The majority of the club drugs are smuggled in from Mexico where purchases can be made over the counter from unscrupulous pharmacists. Ecstasy, Rohypnol, and other pharmaceuticals are being used at rave parties and are brought in from California and Texas. The use of these types of drugs has not skyrocketed, as in other metropolitan areas in the United States.
The abuse of prescription drugs continues to be a significant enforcement issue. Hydrocodone, oxycontin, valium, methadone, Fentanyl, soma, Vicodin and Percocet are the most widely abused drugs. These drugs are generally obtained using forged prescriptions, doctor shopping, thefts from pharmacies, illegal distribution by physicians, pharmacies and via the internet. Because of the lucrative drug trade, fake drugs from Mexico have infiltrated the market and made matters worse. New Mexico also has a severe shortage of physicians and this shortage has led to the State granting prescription permission to physicians from other states.
New Mexico has recently become one of the few states to grant prescribing authority to psychologists who have no medical or pharmaceutical training.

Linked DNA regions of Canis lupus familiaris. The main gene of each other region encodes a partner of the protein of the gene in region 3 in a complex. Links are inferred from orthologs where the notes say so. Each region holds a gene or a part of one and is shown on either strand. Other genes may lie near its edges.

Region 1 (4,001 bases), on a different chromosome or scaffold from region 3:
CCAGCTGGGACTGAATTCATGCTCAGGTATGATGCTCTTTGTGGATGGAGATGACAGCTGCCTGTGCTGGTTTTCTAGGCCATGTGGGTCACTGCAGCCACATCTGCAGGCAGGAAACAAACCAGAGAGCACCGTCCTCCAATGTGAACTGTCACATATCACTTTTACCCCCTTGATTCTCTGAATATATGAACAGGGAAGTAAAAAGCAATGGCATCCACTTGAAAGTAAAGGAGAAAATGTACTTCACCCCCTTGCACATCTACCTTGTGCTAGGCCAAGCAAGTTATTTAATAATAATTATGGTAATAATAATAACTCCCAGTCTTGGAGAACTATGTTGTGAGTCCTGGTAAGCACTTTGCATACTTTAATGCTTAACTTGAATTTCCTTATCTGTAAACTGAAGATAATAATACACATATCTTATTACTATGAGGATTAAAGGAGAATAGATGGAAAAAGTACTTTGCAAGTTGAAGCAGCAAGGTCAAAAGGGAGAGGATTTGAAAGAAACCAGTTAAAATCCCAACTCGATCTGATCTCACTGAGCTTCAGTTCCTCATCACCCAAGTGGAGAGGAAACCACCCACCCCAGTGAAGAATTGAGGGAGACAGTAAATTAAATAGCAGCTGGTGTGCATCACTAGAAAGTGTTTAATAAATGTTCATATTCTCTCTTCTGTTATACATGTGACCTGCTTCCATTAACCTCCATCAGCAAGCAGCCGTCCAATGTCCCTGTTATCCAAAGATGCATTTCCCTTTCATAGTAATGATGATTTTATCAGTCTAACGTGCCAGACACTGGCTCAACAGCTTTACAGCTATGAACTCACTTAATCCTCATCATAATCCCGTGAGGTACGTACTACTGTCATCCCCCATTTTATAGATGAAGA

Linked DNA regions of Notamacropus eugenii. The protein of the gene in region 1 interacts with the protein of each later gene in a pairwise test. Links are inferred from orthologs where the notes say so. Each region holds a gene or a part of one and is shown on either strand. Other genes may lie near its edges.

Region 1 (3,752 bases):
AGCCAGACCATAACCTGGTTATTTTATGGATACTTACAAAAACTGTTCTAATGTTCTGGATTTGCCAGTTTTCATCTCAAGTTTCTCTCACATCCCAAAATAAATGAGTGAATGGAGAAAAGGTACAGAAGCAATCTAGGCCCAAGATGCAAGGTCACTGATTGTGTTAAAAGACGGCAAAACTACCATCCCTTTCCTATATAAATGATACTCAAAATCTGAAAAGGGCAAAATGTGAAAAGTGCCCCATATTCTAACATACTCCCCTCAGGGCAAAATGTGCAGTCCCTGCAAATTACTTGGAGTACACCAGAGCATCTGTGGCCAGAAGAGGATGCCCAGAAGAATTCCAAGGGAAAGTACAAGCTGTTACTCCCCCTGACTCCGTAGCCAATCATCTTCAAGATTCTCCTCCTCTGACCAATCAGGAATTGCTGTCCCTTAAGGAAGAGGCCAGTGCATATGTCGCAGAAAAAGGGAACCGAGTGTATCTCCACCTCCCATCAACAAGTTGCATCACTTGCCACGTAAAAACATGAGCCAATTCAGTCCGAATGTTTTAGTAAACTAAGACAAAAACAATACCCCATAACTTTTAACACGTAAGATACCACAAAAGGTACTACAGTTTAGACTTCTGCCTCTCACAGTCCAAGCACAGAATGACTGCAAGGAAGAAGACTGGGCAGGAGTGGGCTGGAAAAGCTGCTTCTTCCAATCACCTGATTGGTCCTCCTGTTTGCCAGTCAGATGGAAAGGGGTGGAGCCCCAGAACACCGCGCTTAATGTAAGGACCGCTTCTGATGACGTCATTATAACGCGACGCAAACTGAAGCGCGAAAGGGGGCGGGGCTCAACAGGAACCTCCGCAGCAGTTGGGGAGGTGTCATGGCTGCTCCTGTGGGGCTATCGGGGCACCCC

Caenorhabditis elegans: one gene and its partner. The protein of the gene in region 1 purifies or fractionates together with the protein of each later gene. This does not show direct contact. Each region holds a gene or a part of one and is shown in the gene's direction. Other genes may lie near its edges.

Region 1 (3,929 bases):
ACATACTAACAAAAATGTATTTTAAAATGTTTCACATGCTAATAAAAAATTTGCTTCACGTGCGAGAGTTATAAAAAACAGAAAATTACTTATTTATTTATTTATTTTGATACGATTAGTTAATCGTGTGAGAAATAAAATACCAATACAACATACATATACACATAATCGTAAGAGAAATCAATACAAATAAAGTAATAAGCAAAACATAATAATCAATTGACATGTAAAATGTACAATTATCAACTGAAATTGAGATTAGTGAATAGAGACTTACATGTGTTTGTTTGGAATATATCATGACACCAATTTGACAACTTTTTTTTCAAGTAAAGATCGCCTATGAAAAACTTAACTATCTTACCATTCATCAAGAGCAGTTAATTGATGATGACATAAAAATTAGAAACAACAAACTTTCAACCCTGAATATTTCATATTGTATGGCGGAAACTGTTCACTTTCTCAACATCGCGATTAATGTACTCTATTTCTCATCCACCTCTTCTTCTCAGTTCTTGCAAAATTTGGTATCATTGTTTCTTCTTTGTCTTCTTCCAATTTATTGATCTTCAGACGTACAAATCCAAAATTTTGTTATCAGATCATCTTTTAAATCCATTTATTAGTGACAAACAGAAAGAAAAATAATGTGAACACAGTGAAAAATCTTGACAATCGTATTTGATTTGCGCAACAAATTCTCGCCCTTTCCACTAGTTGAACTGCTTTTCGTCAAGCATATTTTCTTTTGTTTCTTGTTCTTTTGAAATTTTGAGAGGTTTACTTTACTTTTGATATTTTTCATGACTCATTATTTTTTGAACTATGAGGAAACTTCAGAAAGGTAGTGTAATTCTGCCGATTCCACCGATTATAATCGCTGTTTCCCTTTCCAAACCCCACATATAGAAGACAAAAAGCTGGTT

Marijuana is the most frequently controlled substance that is seized in the New Mexico area. Marijuana is smuggled in the state via automobiles vans and trucks. Seizures of marijuana along the highways are quite common. The majority of marijuana is smuggled in from Mexico and Texas. Locally grown marijuana is also widely available. The temperate climate and large forest land makes domestic cultivation of marijuana appealing to the drug traffickers.
DEA Mobile Enforcement Teams have been established in response to the overwhelming problem of drug-related violent crime in towns and cities across the nation. DEA Regional Enforcement Teams have been established to target drug organizations operating in the United States where there is a lack of sufficient local drug law enforcement.